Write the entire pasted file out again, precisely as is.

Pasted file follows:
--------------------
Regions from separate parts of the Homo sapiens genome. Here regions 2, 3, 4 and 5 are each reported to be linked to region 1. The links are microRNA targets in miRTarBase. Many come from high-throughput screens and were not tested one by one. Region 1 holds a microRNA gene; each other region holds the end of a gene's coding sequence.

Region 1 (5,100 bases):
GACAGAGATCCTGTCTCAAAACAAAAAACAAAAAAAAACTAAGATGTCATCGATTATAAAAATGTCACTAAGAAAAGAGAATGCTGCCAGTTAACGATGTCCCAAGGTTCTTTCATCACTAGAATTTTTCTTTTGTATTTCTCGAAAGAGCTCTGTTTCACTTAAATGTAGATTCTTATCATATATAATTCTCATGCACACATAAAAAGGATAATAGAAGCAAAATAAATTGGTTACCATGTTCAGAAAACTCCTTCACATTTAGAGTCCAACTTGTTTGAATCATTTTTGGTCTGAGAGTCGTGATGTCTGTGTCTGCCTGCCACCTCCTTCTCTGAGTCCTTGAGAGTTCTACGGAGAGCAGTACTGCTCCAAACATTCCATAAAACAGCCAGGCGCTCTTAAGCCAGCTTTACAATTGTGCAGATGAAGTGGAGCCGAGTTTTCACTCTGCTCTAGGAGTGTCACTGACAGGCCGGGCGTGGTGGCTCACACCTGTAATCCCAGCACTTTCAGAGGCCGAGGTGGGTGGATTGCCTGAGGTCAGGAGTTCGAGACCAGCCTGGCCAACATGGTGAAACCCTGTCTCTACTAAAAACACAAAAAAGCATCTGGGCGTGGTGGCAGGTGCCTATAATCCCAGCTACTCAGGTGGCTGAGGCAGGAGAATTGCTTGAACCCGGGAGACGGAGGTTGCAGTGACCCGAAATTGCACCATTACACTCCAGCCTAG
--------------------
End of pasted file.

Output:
Regions from separate parts of the Homo sapiens genome. Here regions 2, 3, 4 and 5 are each reported to be linked to region 1. The links are microRNA targets in miRTarBase. Many come from high-throughput screens and were not tested one by one. Region 1 holds a microRNA gene; each other region holds the end of a gene's coding sequence.

Region 1 (5,100 bases):
GACAGAGATCCTGTCTCAAAACAAAAAACAAAAAAAAACTAAGATGTCATCGATTATAAAAATGTCACTAAGAAAAGAGAATGCTGCCAGTTAACGATGTCCCAAGGTTCTTTCATCACTAGAATTTTTCTTTTGTATTTCTCGAAAGAGCTCTGTTTCACTTAAATGTAGATTCTTATCATATATAATTCTCATGCACACATAAAAAGGATAATAGAAGCAAAATAAATTGGTTACCATGTTCAGAAAACTCCTTCACATTTAGAGTCCAACTTGTTTGAATCATTTTTGGTCTGAGAGTCGTGATGTCTGTGTCTGCCTGCCACCTCCTTCTCTGAGTCCTTGAGAGTTCTACGGAGAGCAGTACTGCTCCAAACATTCCATAAAACAGCCAGGCGCTCTTAAGCCAGCTTTACAATTGTGCAGATGAAGTGGAGCCGAGTTTTCACTCTGCTCTAGGAGTGTCACTGACAGGCCGGGCGTGGTGGCTCACACCTGTAATCCCAGCACTTTCAGAGGCCGAGGTGGGTGGATTGCCTGAGGTCAGGAGTTCGAGACCAGCCTGGCCAACATGGTGAAACCCTGTCTCTACTAAAAACACAAAAAAGCATCTGGGCGTGGTGGCAGGTGCCTATAATCCCAGCTACTCAGGTGGCTGAGGCAGGAGAATTGCTTGAACCCGGGAGACGGAGGTTGCAGTGACCCGAAATTGCACCATTACACTCCAGCCTAG